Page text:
add_shortcode('categories-feed', 'wpb_categories_with_feed'); 
// Add filter to execute shortcodes in text widgets
add_filter('widget_text', 'do_shortcode'); 

You need to add [categories-feed] shortcode inside a text widget to list categories with feed links next to them.

3. Adding Category Icons in WordPress

Images make the web more interesting. You can use images to make your category pages stand-out. To associate images with your categories you need to install and activate the Taxonomy Images plugin. Upon activation you need to visit Settings » Taxonomy Images to enable images for categories.

Enabling images for categories in WordPress

To associate images with categories simply visit Post » Categories and click on the thumbnail icon to upload category images.

Adding category icons

See our guide on how to add taxonomy images in WordPress for more details.

4. Enable Categories for Pages

By default categories are only available for posts in WordPress. However, you can associate them to any post type including pages. Simply install and activate Post Tags and Categories for Pages plugin. It works out of box and there are no settings for you to configure. Simply click on pages and you will see categories and tags under the pages menu. Take a look at our tutorial on how to add categories and tags for WordPress pages for more information.

Categories for pages in WordPress

5. Enable Sticky Posts for Category Archives

In WordPress you can make posts sticky to feature them on your home page. To add sticky posts for your category pages, simply install and activate Category Sticky Posts plugin. Upon activation, the plugin adds a category sticky metabox on the post edit screen. See our tutorial on how to add sticky posts for WordPress categories for detailed instructions.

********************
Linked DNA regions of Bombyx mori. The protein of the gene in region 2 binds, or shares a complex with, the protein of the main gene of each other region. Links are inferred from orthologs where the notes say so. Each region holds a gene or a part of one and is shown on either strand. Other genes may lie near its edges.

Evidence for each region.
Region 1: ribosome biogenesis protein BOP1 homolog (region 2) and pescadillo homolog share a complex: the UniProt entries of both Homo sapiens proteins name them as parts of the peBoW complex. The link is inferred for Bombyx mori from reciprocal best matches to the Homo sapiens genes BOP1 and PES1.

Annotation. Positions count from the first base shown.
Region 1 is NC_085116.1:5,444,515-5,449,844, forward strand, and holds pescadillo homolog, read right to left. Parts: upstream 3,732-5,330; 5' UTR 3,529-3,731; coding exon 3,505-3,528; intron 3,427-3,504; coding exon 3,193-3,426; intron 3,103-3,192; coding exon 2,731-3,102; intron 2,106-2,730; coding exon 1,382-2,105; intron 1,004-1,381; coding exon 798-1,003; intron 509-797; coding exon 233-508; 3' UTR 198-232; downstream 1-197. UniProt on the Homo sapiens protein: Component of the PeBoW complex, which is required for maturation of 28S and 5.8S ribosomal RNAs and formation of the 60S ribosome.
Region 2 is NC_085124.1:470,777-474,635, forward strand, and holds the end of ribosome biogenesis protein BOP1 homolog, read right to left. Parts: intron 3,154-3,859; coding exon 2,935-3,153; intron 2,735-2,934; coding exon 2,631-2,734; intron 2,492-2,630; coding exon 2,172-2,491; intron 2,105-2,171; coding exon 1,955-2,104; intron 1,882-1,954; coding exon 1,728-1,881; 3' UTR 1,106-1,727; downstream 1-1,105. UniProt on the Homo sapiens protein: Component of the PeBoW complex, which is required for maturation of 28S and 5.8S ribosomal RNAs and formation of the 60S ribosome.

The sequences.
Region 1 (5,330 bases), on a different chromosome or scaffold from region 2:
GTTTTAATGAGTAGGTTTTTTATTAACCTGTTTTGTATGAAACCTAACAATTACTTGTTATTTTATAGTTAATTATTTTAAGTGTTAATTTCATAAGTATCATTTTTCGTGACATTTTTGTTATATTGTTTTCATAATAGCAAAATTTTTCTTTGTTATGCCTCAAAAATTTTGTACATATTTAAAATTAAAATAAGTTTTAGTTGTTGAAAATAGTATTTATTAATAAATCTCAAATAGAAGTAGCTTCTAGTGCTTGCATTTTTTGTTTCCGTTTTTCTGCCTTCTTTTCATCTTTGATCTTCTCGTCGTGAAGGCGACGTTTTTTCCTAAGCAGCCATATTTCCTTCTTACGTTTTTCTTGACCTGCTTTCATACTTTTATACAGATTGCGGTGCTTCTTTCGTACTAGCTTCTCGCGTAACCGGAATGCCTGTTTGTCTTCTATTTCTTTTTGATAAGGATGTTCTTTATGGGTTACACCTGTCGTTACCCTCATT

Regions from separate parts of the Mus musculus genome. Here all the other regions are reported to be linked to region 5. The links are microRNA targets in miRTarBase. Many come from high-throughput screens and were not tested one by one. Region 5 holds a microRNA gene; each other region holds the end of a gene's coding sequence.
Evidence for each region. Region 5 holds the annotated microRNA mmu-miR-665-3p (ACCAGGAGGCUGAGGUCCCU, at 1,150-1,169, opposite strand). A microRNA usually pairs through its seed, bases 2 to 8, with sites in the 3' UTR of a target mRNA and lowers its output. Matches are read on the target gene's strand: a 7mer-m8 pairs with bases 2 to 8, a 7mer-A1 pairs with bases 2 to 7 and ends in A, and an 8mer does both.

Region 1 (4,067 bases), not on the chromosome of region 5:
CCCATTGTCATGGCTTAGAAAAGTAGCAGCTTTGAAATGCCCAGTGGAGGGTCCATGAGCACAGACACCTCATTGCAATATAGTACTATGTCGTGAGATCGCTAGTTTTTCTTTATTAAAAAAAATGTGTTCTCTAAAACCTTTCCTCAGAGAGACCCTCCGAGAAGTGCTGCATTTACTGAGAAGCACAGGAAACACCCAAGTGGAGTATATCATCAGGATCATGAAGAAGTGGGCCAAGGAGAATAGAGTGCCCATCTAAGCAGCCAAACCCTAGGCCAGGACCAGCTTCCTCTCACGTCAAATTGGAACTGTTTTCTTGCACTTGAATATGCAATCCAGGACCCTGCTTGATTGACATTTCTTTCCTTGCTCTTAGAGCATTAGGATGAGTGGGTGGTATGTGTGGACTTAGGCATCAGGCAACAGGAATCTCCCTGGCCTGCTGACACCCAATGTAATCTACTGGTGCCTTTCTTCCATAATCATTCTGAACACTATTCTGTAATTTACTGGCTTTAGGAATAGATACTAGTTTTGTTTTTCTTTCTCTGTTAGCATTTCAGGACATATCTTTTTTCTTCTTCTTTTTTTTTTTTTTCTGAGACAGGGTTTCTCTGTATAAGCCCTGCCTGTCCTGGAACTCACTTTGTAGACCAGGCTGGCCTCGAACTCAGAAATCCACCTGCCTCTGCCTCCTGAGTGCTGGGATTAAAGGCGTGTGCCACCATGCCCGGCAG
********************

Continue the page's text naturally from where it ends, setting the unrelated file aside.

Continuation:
Category sticky metabox on post edit screen in WordPress

6. Creating Category Templates in WordPress

WordPress comes with a powerful theme engine. By default it looks for templates with specific names in your theme to display certain pages. For example, the category.php template in a theme is used to display all category pages.

Similarly, you can create templates for specific categories by naming the template with category name. For example, to create a template for movies category, you will name the template file category-movie.php.

Use your theme’s category.php file as the starting point for your single category template and then make the changes you need. For more detailed instructions take a look at our tutorial on how to create category templates in WordPress.

7. Exclude Specific Categories from RSS Feed

By default all your posts appear in your site’s RSS feed. If you would like to hide certain categories from site’s main RSS feed, then simply install and activate the Ultimate Category Excluder plugin. Upon activation, simply visit Settings » Category Exclusion to select categories you want to hide from your RSS feeds.

Exclude specific categories from RSS feed in WordPress

8. Show Recent Posts from Specific Categories

The main use of categories is to help you sort your content and help your users find content easily. If a user finds a post in a specific category interesting, then they are likely to read similar posts in the same category. To display recent posts from a category use this code in your theme where you want recent posts from a category to appear.

$query = new WP_Query( 'category_name=news' );

if ( $the_query->have_posts() ) {
	echo '<ul>';
	while ( $the_query->have_posts() ) {
		echo '<li>' . get_the_title() . '</li>';
	echo '</ul>';
} else {
	// no posts found
/* Restore original Post Data */

Replace the value of category_name with the name of category you want to use.

9. Assign Author to Specific Categories

When managing a multi-author WordPress site you may want to assign authors to only post into specific categories assigned to them. Simply install and activate the Restrict Author Posting plugin. Upon activation, go to Users and edit the user you want to assign a category. On the user edit screen you will see a Restrict author post to a category section, where you can select the category assigned to that particular user.

Restrict author to a category

10. Show Excerpts on Category Pages

We recommend our users to display excerpts on archive and category pages. Displaying excerpts only cuts down your page load time which is good for SEO. Apart from that it also protects you from duplicate content issue on your site. To replace full content with excerpts on category pages, simply add this code to your theme’s functions.php file or a site specific plugin.